In this episode of the Daly Post Podcast, Rob interviews author and former Turquoise chief executive Eli Lederman on his first novel, High Finance. Set in a fictitious investment bank, the story follows 10 days in the life of exotics derivatives trader Jerry Klein on the eve of the 2008 credit crisis as Klein becomes one of the firm’s newest minted managing directors. How much truth can be told in fiction? Listen to the podcast to find out.
You are currently browsing the monthly archive for July 2012.
The fallout from Peregrine Financial Group continues as US Commodity Futures Trading Commission (CFTC) chairman Gary Gensler testifies before the US Senate Committee on Agriculture this morning, where he identified the regulator’s plan to improve the protection futures commission merchant (FCM) client funds.
According to his published statement, available on the regulator’s website, the CFTC approved a set of rules proposed by the National Futures Association (NFA) regarding improved controls for segregated and Part 30 secured accounts.
The Chairman also would like to increase transparency by letting self-regulatory organizations (SROs) and the CFTC electronically access FCM bank and custodial accounts without prior FCM permission as well as having the FCM provide clients with details on where and in what fashion their assets are held. He also suggests that the CFTC should consider enhancing the controls on how FCMs handle customer accounts and creating new rules on SRO’s requirements for conducting examinations and audits.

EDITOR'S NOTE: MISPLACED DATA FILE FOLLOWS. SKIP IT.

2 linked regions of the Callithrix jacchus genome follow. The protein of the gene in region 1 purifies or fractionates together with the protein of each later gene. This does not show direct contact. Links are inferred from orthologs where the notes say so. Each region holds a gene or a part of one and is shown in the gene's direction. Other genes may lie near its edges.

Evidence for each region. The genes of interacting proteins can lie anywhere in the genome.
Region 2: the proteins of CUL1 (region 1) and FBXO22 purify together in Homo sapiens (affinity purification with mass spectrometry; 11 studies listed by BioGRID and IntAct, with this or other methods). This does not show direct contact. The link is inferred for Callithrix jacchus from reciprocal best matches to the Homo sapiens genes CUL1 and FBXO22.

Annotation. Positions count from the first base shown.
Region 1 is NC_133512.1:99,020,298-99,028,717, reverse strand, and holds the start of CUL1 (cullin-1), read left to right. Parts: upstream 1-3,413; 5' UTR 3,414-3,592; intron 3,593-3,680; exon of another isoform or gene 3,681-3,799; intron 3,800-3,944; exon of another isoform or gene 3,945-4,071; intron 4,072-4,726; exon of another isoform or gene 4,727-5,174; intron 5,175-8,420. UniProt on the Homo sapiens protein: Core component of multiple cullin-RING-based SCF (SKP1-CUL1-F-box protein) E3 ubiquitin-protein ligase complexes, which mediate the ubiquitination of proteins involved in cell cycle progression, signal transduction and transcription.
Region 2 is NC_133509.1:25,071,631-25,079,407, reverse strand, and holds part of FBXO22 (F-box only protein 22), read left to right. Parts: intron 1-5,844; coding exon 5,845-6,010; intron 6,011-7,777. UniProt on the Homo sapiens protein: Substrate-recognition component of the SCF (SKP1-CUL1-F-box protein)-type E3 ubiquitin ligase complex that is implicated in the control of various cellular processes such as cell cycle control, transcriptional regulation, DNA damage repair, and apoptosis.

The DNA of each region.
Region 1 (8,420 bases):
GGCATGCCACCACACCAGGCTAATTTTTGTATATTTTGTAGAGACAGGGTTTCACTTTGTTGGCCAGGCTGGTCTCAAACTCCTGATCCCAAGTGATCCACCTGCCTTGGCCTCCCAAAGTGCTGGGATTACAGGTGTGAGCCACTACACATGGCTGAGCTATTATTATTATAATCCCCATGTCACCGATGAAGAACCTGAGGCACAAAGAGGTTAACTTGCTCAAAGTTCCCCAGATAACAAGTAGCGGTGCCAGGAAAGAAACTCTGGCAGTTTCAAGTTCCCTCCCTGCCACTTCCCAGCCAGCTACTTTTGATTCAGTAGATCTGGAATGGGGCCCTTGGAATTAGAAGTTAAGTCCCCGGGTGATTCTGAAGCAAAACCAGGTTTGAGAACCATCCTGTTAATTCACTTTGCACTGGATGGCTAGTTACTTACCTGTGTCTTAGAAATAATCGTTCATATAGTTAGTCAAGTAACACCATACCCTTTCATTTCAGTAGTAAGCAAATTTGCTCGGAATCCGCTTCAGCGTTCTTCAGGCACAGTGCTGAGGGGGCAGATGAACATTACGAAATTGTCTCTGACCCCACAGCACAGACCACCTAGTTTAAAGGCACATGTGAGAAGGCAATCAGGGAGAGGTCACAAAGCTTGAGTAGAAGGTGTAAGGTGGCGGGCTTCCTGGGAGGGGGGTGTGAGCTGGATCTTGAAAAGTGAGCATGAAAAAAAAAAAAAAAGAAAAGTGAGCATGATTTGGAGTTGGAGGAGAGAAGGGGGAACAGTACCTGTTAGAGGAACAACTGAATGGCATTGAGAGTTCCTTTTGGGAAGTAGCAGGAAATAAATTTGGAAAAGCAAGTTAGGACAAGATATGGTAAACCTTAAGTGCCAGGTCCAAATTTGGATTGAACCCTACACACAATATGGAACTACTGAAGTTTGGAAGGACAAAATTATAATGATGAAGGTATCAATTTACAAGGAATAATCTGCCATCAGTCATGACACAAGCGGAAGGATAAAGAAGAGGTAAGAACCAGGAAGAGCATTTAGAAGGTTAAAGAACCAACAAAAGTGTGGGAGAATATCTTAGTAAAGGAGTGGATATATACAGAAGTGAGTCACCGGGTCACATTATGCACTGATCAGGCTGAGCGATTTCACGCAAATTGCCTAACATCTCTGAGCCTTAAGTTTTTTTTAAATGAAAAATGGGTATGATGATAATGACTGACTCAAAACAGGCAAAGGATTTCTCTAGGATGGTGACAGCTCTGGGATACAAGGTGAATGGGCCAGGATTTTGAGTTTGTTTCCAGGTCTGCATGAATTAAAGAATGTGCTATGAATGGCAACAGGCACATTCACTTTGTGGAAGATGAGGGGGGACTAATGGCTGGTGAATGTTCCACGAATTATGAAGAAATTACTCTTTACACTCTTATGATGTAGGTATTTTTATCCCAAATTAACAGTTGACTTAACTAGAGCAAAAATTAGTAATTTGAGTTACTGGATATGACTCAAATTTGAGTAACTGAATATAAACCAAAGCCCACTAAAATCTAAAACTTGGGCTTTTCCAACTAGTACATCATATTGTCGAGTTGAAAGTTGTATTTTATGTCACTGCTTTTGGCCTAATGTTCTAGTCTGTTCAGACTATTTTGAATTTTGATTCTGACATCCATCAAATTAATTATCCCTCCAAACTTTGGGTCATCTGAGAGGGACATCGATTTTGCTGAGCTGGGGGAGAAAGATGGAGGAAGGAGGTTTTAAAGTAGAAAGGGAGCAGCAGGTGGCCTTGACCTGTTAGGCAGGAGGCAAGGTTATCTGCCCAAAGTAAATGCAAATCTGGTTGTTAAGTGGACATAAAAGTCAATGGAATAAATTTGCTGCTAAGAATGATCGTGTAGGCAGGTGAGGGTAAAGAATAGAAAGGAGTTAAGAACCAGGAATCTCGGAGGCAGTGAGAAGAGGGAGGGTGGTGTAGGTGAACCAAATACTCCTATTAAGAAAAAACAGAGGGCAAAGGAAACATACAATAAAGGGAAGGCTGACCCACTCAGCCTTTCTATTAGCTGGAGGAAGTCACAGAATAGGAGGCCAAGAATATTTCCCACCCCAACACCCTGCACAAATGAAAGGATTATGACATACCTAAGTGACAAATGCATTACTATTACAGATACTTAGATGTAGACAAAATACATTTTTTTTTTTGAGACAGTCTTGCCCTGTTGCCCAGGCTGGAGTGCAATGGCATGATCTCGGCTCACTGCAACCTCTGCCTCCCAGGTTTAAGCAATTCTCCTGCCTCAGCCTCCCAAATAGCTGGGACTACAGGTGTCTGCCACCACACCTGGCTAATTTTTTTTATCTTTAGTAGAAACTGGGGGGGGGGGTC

These suggestions might prevent future Peregrine and MF Globals from happening, but what are the chances that the regulator would be able to capitalize on these changes? Chairman Gensler points this out in his testimony.
The Commission’s limited resources have historically not allowed for direct oversight of FCMs. There are 46 staff members, including 35 audit staff, on the CFTC’s examinations team who oversees four SROs, which in turn have responsibilities for more than 1,000 entities. On top of the current lack of staff for examinations, our responsibilities are expanding to include reviews of many new market participants. For instance, there are currently 115 FCMs, and staff estimates a similar number of swap dealers will ultimately register. More frequent and in-depth examinations are necessary to assure the public that firms have adequate capital, as well as systems and procedures in place to protect customer money. Greater coverage by regulators – like having more cops on a beat – will improve integrity and heighten the deterrent effect of the review process.
Is it me, or does this situation spell ”systemic risk” in 18-point bold lettering?
It would be nice to view Peregrine and MF Global as individual incidents, but they cannot. These are the results of years of poor regulatory oversight of the industry. Or to quote the Wizard of Omaha Warren Buffet, “It’s only when the tide goes out that we learn who has been swimming naked.”
I bet in the weeks and months ahead we will see more damp, flabby backsides flapping in the wind.
Don’t lay the blame at the feet of the CFTC as some do. The CFTC staff is among the hardest working professionals in the regulatory space. It’s weakness, along with its sibling regulator US Securities and Exchange Commission (SEC), is that it is not self-funded or partly self-funded.
Every year the US market regulators traipse up to Capitol Hill and pitch their budgetary needs and that’s when politics really where politics truly makes an unholy mess of it. As a result, the regulators tend to get just enough funding to cover some basic necessities but not near enough to keep up with the rapid evolution of the market.
By keeping the regulators on a short fiscal leash, the US Congress allows firms to continue to swim naked at the peril of the entire financial market.